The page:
Contributing writer

10 most difficult-to-fill IT roles — and how to address the gap

Jul 18, 202312 mins
HiringStaff Management

Struggling to fill cybersecurity, AI, and data analytics roles, IT leaders are embracing new approaches to growing internal capabilities and rethinking talent acquisition and management strategies.

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Credit: Shutterstock / Jacob Lund

The CIO’s biggest hiring challenge is clear: “There is simply not enough talent to go around,” says Scott duFour, global CIO of business payments company Fleetcor, for whom positions in areas such as AI, cloud architecture, and data science remain the toughest to fill.

This enduring talent gap has been a pressing concern for years, says Max Chan, CIO at global electronic components distributor Avnet, but it is widening. “As technology continues to advance at a rapid pace, the demand for qualified individuals has soared,” Chan says.’s 2023 State of the CIO survey recently zeroed in on the technology roles that IT leaders find the most difficult to fill, with cybersecurity, data science and analytics, and AI topping the list.

  • Cybersecurity: 22%
  • Data science/analytics: 22%
  • AI/machine learning: 20%
  • Robotic process automation (RPA): 18%
  • Enterprise architecture: 18%
  • Application development: 18%
  • IoT/edge computing: 17%
  • Legacy technologies: 17%
  • Cloud architecture: 17%
  • Multicloud management: 17%

Exacerbating this issue is the fact that today’s CIOs are competing in a global talent marketplace, pitting them against higher-paying tech companies across geographies for new hires. 

“The talent out there realizes they have more options than they are used to, and they can leverage that to their advantage., Chan says. As a result, many enterprise IT leaders find themselves in bidding wars they’re unable to win. 

“The biggest challenge is finding talented team members at the market rate,” says Patrick Isaac, CTO at Accuro Solutions, adding that the current environment demands more intensive recruiting efforts. 

Geographical nuances are also arising. For example, Savio Lobo, CIO at managed service provider Ensono, finds talent more readily available in the UK and US than in years past, while hiring in India is as difficult as ever. But, notes Lobo, “in all geographies, finding well-rounded leadership and experienced technical talent in areas such as legacy technologies, cybersecurity, and data science remains a challenge.”

The net result? CIOs must up their talent game across the board, including talent management, engagement, training, and retention, in addition to hiring.

“Addressing these challenges will require a multifaceted approach that focuses on talent development and retention while adapting to the evolving needs of the industry,” says Chan. talked to IT leaders across industries about their hardest-to-fill IT roles as well as their best advice for meeting critical talent demands in the years ahead.

Grow your own cybersecurity expertise

With the cyberthreat landscape continually evolving, cybersecurity roles remain the hardest to fill. “We need professionals with up-to-date knowledge and specialized skills in this area,” Chan says. “The demand for these professionals is outpacing the supply of talent out there.”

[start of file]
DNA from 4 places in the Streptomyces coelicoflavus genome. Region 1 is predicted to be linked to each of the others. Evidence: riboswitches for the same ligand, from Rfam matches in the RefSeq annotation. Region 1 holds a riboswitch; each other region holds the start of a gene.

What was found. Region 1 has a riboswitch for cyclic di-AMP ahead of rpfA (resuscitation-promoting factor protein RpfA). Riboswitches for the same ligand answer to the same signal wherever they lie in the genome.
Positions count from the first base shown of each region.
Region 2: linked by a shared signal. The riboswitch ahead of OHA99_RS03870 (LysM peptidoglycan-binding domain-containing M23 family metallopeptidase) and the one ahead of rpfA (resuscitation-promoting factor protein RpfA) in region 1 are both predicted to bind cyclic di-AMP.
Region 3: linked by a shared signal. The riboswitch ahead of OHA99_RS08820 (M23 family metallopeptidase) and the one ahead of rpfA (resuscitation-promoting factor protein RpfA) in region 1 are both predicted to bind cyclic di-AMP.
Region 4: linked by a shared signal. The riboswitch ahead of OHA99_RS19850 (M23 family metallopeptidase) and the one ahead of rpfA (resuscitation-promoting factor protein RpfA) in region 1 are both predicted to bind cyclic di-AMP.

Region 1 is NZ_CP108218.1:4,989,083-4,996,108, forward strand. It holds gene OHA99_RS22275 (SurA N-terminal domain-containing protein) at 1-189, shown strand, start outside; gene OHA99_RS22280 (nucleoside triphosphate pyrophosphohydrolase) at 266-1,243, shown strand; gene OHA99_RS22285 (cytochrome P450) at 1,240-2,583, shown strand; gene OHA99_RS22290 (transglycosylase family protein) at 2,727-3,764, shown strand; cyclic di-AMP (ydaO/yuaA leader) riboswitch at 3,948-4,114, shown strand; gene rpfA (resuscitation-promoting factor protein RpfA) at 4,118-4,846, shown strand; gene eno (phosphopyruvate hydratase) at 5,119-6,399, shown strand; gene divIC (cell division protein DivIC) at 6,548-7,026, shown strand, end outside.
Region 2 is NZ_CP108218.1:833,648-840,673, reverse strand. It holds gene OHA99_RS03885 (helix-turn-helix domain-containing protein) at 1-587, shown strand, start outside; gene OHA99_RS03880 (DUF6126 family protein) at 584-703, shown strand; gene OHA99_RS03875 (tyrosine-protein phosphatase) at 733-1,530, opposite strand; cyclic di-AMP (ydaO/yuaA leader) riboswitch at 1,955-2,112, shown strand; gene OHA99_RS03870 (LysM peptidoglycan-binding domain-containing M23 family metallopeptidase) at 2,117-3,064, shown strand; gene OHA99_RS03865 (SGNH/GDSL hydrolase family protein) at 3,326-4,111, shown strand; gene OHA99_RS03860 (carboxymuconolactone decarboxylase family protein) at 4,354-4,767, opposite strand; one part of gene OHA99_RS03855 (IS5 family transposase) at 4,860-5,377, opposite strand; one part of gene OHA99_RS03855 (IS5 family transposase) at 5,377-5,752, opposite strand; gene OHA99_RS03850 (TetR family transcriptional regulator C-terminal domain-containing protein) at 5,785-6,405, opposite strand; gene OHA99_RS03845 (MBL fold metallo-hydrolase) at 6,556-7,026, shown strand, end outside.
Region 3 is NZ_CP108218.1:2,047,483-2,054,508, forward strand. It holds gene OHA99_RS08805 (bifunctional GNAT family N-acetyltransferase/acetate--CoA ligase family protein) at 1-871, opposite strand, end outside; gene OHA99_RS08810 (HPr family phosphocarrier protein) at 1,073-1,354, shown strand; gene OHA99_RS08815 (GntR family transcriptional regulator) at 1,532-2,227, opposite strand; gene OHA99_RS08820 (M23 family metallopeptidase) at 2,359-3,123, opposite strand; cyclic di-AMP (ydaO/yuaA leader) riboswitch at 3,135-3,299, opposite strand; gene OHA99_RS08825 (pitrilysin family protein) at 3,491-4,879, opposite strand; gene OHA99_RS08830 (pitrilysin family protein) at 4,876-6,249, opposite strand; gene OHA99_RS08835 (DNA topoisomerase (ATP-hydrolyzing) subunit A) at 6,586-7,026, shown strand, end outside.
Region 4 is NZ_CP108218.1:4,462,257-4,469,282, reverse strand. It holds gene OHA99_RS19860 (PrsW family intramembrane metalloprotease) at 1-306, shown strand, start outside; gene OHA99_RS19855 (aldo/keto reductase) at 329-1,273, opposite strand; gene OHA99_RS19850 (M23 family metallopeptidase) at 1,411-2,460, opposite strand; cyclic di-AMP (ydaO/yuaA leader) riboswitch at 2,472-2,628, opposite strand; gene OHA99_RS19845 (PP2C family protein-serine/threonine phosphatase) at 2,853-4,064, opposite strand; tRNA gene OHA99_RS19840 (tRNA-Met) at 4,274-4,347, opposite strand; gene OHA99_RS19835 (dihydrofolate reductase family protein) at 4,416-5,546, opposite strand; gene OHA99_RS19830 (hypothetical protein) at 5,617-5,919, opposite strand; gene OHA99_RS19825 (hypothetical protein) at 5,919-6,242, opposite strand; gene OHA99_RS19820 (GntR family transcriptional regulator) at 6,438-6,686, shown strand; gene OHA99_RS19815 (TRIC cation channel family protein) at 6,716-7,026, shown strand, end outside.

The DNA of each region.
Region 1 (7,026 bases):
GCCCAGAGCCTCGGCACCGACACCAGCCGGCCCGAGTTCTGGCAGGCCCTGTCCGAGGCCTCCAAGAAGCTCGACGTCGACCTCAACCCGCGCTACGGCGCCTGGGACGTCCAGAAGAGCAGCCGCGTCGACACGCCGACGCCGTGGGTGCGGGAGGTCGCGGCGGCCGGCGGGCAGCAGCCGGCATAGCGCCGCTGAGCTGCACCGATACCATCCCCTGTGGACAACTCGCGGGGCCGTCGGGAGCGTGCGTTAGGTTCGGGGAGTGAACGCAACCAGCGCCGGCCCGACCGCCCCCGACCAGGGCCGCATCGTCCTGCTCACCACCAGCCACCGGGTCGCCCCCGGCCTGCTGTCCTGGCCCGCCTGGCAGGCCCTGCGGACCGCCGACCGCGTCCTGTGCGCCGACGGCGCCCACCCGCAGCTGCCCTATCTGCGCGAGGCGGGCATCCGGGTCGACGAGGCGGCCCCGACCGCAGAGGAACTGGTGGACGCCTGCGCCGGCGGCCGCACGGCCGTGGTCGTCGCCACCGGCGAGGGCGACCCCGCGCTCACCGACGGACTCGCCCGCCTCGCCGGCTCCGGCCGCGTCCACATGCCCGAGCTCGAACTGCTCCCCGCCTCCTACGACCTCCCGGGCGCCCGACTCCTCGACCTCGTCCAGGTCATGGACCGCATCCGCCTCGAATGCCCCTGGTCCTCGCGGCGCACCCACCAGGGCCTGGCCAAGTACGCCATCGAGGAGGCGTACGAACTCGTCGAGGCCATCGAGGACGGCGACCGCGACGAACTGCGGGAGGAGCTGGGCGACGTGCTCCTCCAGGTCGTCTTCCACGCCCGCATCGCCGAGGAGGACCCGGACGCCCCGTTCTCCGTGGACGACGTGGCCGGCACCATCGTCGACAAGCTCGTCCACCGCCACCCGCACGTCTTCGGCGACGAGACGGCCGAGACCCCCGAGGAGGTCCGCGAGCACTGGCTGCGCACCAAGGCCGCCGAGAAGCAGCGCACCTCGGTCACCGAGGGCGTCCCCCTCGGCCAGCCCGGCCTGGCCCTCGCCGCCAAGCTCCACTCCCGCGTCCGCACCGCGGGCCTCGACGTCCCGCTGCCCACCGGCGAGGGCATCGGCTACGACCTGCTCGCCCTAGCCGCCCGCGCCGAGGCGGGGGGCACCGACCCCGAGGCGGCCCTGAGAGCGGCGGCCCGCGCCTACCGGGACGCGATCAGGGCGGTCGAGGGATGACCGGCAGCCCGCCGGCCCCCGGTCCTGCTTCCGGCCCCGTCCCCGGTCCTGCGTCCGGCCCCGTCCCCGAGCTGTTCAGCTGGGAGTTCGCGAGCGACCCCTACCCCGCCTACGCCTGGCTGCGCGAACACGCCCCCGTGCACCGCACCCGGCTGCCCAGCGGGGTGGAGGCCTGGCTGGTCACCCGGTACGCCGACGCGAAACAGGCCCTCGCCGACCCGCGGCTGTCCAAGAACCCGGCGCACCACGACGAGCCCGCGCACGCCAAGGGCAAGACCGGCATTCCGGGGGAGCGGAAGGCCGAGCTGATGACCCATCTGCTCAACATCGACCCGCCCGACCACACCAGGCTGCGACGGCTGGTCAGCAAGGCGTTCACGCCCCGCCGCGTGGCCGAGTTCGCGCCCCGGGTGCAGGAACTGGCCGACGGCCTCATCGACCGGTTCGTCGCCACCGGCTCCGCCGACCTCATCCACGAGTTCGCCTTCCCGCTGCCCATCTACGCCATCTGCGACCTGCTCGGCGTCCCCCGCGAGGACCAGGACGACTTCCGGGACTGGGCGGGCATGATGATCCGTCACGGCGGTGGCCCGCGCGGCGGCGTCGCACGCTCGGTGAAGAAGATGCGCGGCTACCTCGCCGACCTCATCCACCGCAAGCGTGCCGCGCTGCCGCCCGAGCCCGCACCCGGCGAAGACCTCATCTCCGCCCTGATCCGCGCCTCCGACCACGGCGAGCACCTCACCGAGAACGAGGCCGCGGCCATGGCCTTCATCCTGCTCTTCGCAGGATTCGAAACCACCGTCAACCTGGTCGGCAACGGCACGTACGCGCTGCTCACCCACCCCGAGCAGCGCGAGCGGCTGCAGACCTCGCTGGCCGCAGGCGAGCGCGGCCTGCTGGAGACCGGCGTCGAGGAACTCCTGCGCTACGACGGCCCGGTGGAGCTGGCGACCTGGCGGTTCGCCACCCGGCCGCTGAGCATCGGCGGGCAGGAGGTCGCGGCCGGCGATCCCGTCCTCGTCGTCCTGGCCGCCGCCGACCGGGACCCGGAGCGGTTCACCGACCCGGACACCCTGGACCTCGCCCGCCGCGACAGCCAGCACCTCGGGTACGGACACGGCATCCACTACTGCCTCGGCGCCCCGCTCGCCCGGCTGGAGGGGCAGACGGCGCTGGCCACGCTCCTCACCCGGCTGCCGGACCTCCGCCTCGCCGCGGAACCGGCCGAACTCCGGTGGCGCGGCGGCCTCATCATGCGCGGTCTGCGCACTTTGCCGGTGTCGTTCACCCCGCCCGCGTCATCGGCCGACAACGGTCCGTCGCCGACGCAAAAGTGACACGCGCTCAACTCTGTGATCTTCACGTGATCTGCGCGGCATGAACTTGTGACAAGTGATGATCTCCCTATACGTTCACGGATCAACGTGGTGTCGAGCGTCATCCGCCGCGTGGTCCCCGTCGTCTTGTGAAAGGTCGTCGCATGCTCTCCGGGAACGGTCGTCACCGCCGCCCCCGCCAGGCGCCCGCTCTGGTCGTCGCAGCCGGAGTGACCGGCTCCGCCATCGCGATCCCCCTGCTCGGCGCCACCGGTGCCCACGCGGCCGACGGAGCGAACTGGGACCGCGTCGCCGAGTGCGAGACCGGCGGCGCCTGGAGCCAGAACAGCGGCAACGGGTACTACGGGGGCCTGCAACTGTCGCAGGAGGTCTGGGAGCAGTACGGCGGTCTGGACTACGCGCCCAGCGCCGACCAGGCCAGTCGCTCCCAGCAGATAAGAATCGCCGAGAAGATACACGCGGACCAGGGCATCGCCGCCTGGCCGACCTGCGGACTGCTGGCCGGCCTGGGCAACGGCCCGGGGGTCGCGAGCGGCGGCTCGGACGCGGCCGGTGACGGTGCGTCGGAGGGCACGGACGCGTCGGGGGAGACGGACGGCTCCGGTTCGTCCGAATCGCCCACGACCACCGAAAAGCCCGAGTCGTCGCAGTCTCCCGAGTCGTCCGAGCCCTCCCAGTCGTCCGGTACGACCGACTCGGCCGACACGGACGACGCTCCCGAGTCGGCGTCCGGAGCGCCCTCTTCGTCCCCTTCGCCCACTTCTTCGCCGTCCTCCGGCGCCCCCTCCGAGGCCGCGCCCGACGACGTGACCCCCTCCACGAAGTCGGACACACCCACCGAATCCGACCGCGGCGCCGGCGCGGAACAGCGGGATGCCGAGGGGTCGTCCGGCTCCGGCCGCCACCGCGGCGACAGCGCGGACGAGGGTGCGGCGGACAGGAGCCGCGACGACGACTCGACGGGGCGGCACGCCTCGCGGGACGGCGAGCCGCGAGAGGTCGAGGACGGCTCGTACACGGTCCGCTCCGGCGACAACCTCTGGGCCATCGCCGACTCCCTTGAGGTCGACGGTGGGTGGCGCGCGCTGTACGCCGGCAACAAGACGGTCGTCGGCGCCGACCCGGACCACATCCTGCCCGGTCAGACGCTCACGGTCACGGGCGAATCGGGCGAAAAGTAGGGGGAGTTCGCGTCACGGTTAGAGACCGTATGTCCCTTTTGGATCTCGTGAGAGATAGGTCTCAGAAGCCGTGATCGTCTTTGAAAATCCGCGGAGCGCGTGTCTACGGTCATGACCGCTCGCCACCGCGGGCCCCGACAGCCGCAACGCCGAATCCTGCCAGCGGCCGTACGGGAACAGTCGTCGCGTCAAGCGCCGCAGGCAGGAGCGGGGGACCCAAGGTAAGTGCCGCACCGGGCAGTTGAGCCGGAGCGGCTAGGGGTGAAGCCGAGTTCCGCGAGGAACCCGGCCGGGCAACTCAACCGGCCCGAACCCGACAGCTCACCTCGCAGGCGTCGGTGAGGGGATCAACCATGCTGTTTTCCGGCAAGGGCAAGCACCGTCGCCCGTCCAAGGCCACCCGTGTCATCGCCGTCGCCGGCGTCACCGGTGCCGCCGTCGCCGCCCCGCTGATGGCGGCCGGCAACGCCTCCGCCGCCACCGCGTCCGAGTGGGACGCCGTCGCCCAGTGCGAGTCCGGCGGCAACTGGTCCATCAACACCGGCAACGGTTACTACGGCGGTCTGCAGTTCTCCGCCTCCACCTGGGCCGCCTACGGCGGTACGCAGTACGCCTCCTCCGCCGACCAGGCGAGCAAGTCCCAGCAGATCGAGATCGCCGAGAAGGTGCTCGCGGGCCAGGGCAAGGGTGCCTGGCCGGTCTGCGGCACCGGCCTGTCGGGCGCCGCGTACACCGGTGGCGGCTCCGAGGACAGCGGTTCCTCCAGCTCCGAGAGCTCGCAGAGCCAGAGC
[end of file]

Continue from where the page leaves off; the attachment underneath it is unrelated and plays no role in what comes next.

The 2022 ISC2 Cybersecurity Workforce Study calculated a cybersecurity workforce gap of 3.4 million professionals. To get the skills they need, IT leaders may have to play a longer game, focusing on lifelong learners and developing depth of experience in-house. 

“Organizations should look to hire and train fresh graduates instead of searching exclusively for experienced professionals,” says Sourya Biswas, technical director for risk management and governance at global cybersecurity consultancy NCC Group. 

Swamy Kocherlakota, executive vice president and CIO for S&P Global, recommends a proactive approach of “upskilling or cross-skilling junior talent to prepare them for the future of work in technologies that are going to be critical going forward.” These include not only cyber, but also cloud and generative AI, he says.

AI and data science dominate the agenda

As companies proceed with digital transformation efforts, their focus is firmly on enabling business outcomes with data, increasing demand for data science, analytics, AI, and even RPA skills. “With the entry of ChatGPT and other generative AI, we expect the demand for data science, AI, and machine learning to further surge in the coming time,” says Aamir Khan, senior analyst at Everest Group.

S&P Global, for example, is entering its AI 2.0 era. “If we’re looking to build, train, and run models at scale to run in parallel to each of our products, we need talent who can help us unbundle the data by refactoring apps and data, and building a scalable data fabric that is flexible to feed to a generative AI platform,” says Kocherlakota, who is seeking AI experience and generative AI knowledge.

But, Kocherlakota says, “generative AI technology is nascent and best practices are still evolving.” Only a few professionals have had the opportunity to drive this at scale; as a result, top talent is going to be in demand across industry players. S&P Global also needs complementary skills in software architecture, multicloud, and data engineering to achieve its AI aims. 

“It can still be a challenge to find[IT pros]s versed in architecture with a practitioner’s mindset, building with the right abstractions to future-proof our investments,” says Kocherlakota.

At Merchants Fleet, building out a modern data and analytics infrastructure to support the fleet management solutions provider’s hypergrowth over the past three years has been a top priority. To create a 360-degree view of its clients and visibility into the end-to-end client cycle, Merchants Fleet is seeking data science, analytics, RPA, and machine learning skills at a high volume. 

“We have learned to think and act quickly in our efforts to attract and retain top talent in these areas,” says Jeanine L. Charlton, Merchant Fleet’s senior vice president and chief technology and digital officer, noting that she has been able to tap into talent from around the globe. “This includes aligning our compensation practices to be competitive on a global playing field, as the compensation scale for tech has accelerated far beyond many other talent segments.”

Flexing to meet wid-ranging needs

CIOs’ lists of hard-to-fill roles include not only leading-edge areas like AI, data science, and IoT/edge computing, but also IT mainstays such as application development and legacy technology skills.

One approach to meeting such wide-ranging needs is to cross-train and give employees the opportunity to learn and work across capabilities, Charlton says. 

“Merchants is investing in all our systems, so candidates have an opportunity to work with a very rich tech stack, and a combination of legacy and emerging technologies,” she says adding that, because the company has a good deal of proprietary technology,she is always looking for candidates open to learning new things. Ultimately, IT pros energized by that variety are more likely to stay, Charlton says.